Even though it can be glitchy, it’s showing ambition that people are still willing to connect with their audience and play live. It’s important to put that energy out into the universe that bands are still willing to play in front of an audience.
I’m going to sit down and come up with a more regular schedule where we can host bands and promote some livestreams.
Shane: And we’re working on a throwback old school MTV 120 Minutes-style music video show that we’re going to air bi-weekly. We’re animating our faces and doing commentary. And Bobby is working on the Virtual Reality side.
Bobby: I will be putting together the Super Dark Collective Virtual Reality Show, which we’ve actually done in the past. We did them early, and we host them through a space called AltspaceVR, which is owned by Microsoft, and Microsoft has been very cool about partnering with us and making that happen. Currently the new show we’re working on is going to be a weekly or bi-weekly series. We’re working through some BMI/ASCAP issues and the moment we work through that hiccup we’ll be able to move forward.
So you could jump into the room wearing a VR headset or you could go in through your PC and watch it through a web VR platform. It will be an hour-long show hosted by Super Dark Collective and we’ll be playing bands and videos and obviously pushing people to check them out, buy merch and support them and give them an outlet in virtual reality. In the past we’ve had people from all over the world jump in and check out the bands. So it was an interesting test and it will be interesting moving forward.
You guys like to feature bands that don’t necessarily adhere to any specific genre or scene, and the music that you all play doesn’t necessarily subscribe to any particular genre or scene either.
Shane: For me, the best punk band is Suicide. Because they were doing the most original, annoying thing during the height of the punk scene. They had people trying to steal their microphones and unplug their shit. They had a motorcycle chain that the singer would swing around to fight off people, because they were making the most annoying, obnoxious, abrasive, true punk music that existed in the beginning, along with the Talking Heads, the Ramones, Television and everybody else. And that to me, is the most inspiring thing that makes me do what I do.
I want to see the most punk-as-fuck thing that isn’t the “genre” of punk, not hardcore, not pop-punk, not mohawk bullshit. People with drum machines, people with trombones, just annoying people! That’s what keeps me going.
Bobby: When I first came into the Super Dark Collective fold, Shane was talking to me about how he just wants to have a platform where a musician, artist or performer can come in and do what they love to do without feeling judged or critiqued. This whole idea of feeling vulnerable while you’re playing a show – he wanted to have this platform. For me, I always thought that punk rock was music where people just don’t give a shit – early Johnny Cash was punk rock.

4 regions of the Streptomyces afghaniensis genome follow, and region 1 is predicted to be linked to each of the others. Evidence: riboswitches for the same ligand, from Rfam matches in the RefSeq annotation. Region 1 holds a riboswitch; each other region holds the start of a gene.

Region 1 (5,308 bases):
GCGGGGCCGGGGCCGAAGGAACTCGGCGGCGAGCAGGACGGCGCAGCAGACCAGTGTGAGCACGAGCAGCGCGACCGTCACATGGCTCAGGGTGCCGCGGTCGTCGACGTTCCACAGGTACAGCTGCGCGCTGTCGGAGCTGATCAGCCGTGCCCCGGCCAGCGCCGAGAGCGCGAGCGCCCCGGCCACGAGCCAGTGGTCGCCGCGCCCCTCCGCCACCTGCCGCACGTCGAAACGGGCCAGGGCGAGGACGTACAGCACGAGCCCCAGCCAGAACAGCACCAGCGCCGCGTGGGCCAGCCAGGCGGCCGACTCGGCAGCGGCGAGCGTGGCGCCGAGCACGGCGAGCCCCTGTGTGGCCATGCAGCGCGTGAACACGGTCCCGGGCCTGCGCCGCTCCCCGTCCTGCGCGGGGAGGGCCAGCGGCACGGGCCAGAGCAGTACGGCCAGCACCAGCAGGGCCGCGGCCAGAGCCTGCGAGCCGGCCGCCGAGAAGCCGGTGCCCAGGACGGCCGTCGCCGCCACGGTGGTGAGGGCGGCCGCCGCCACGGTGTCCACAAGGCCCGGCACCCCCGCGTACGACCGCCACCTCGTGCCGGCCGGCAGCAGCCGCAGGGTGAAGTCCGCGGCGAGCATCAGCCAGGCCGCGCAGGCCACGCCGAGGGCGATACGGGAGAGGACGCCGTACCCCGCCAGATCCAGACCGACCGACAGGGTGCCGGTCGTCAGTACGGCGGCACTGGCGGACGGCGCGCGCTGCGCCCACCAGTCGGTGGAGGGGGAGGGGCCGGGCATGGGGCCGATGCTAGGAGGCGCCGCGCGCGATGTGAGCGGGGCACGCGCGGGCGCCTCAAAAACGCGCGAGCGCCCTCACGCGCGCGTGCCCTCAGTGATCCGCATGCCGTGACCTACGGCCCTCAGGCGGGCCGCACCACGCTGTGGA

As crazy as this sounds, the band No Doubt…I fucking hated them. But they followed up their biggest hit record by not making a ska record, and I had a lot of respect for that. The bands that Super Dark Collective brings in, they don’t give a shit if you think they sound like the Ramones or Taylor Swift backed up by Cobra Verde or something. They just want to play music they like, and that’s what I thought was really cool about Super Dark.
Chris: And of course we all have a super-wide variety of tastes. So we book a lot of different kind of stuff, but we don’t book everything.
Shane: The people who come to the shows like the fact that they may not know who’s playing. But they do know that if Super Dark Collective is putting it on, it’s going to at least be entertaining and memorable.
Chris: And interesting to some degree – They’ll be like ‘I want to see how much I love it or how much I hate it!’
Sarah: That’s the beauty of this culture, because everything is so calculated…You can go to a store or a show and you can curate your whole Amazon Prime thing so that it only shows you videos you think you’ll like. If you aren’t constantly exposed to things that you don’t have your hands in…The element of surprise is a really important thing to being a human that we overlook now, because things are so computed. It’s important…That randomness is important.
Bobby: What’s also great is that the order of the bands isn’t decided until right before the show. Because one thing we want to avoid is that whole thing of like ‘my friend is going on at midnight so I’ll show up at midnight. How it’s listed on the poster or the website – don’t go by that because at the show, the order will be decided then.
Chris: Mixed-bill shows with a variety of genres has been a tough thing to pull off with a lot of venues, but we’ve been really fortunate where it works really well with us. And people expect it and enjoy it and support it.
Super Dark Collective email: [email protected]
Donate a few bucks to help with No Echo's operating costs: